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Unformatted text preview: that caused the first global food crisis in 30 years in 2007–08 has led to
large increases in production of foods such as corn and wheat. Farmers have responded to
higher prices. ...
The U.S. Department of Agriculture said ...“Higher prices, and thus expanded acreage, in
combination with favorable weather, have helped production expand sharply.”
Global corn production will hit 835m metric tons in the 2010–11 season, its highest ever
level, the USDA forecasts. ... That is likely to lead to a period of relatively stable prices. ...
While prices for the main food and feed grain crops—corn, wheat, and soybeans—are likely
to remain steady and low in the next year or so, that does not mean a repeat of the food crisis
is impossible. ...
One argument against that view holds that
technological gains in response to the crisis
have boosted productivity, making farmers
more able to deal with increasing consumption. ESSENCE OF THE STORY But analysts ascribe the gains in productivity
more to fortunate weather conditions than a
revolution in farming technology. ...
Copyright 2010 The Financial Times. Reprinted with permission. Further
reproduction prohibited. 214 In 2010–11, global corn production will reach
its highest ever level at 835 million metric tons. s High prices in 2007–08 led to large increases
in the acreage of corn and wheat. s Favorable weather also helped to increase
production of these crops. s Prices for corn, wheat, and soybeans will likely
remain low next year, but a future price rise
might occur. s A revolution in farming technology would
increase production without raising costs and
prices. s Some crops, such as corn, saw record yields in
the 2009–10 season and the USDA is predicting high yields for next year as well. s The current gain in productivity is most likely
the result of fortunate weather and likely to be
temporary. 000200010270728684_CH10_p195-220.qxd 6/23/11 4:13 PM Page 215 ECONOMIC ANALYSIS
s The global market for corn is competitive and the
model of perfect competition shows how that market
works. s s s During 2006 through 2008, increases in demand
brought a rising price and an increase in the quantity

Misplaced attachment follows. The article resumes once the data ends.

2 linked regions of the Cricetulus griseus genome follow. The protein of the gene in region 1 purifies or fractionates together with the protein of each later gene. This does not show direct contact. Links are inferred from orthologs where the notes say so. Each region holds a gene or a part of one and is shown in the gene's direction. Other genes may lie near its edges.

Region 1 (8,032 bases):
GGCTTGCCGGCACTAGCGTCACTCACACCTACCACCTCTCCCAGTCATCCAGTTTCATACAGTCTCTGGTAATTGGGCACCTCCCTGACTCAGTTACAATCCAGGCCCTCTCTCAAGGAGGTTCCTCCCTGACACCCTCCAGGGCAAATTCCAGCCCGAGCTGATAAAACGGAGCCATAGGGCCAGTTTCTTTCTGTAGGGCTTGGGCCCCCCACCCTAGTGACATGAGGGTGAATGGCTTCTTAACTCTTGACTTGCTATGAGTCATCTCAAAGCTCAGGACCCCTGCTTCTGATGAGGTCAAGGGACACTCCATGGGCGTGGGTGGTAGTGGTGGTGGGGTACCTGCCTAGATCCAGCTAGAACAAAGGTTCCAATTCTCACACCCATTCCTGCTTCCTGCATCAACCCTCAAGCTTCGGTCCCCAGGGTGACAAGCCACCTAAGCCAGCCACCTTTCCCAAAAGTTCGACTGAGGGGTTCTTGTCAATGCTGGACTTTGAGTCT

of corn supplied. In 2009 and 2010, good weather conditions increased the supply of corn. By 2010–11, the supply
curve had shifted rightward to S1. The price fell to
$230 per metric ton and production increased to 835
million metric tons. s In 2009 and 2010, good weather conditions brought
an increase in the supply of corn and the quantity of
corn increased further but its price fell. Back on the farm in Fig. 2, the lower price decreased
marginal revenue and the MR curve shifted downward
to MR1. s But the fortunate weather increased farm productivity
and lowered the cost of producing corn. The average
total cost curve shifted downward to ATC1 and the
marginal cost curve shifted downward to MC1. s The combination of the lower price and lower costs
might leave the farm with an economic profit. In Fig. 2
we’re assuming that the farm again made zero economic profit. s If farms did make a positive (or negative) economic
profit, entry (or exit) would eventually return them to a
zero economic profit position like that shown in Fig. 2. s From 2006 through 2008, the supply curve of corn
was S0 in Fig. 1. The demand for corn increased and
by 2008, the demand curve was D. The price of corn
in 2008 was $310 per metric ton and 800 million metric tons were produced. s In 2008, the farm faced a marginal revenue curve MR0
and had average total cost curve ATC0 and marginal
cost curve MC0 in Fig. 2. s The farm maximized profit by producing 8,000 metric
tons and (we will assume) made zero economic profit. 500 S0
S1 400 310 230
200 Price and cost (2010 dollars per metric ton) Figure 1 illustrates these events in the market for corn
and Fig. 2 their effects on an individual farm. Price (2010 dollars per metric ton) s 500 MC0 MC1 400 ATC0 MR0 310 ATC1
230 MR1 200 D
0 750 800 Figure 1 The market for corn 900
Quantity (millions of metric tons) 0 7,500 8,000 8,350 9,000
Quantity (metric tons) Figure 2 A corn farmer 215 000200010270728684_CH10_p195-220.qxd 216 6/23/11 4:13 PM Page 216 CHAPTER 10 Perfect Competition SUMMARY
Key Points Output, Price, and Profit in the Long Run
(pp. 205–207) What Is Perfect Competition? (pp. 196–197)
s In perfect competition, many firms sell identical
products to many buyers; there are no restrictions
on entry; sellers and buyers are well informed
A perfectly competitive firm is a price taker.
A perfectly competitive firm’s marginal revenue
always equals the market price. Working Problems 1 to 3 will give you a better understanding of perfect competition. s s s s s The firm produces the output at which marginal
revenue (price) equals marginal cost.
In short-run equilibrium, a firm can make an economic profit, incur an economic loss, or break even.
If price is less than minimum average variable cost,
the firm temporarily shuts down.
At prices below minimum average variable co...
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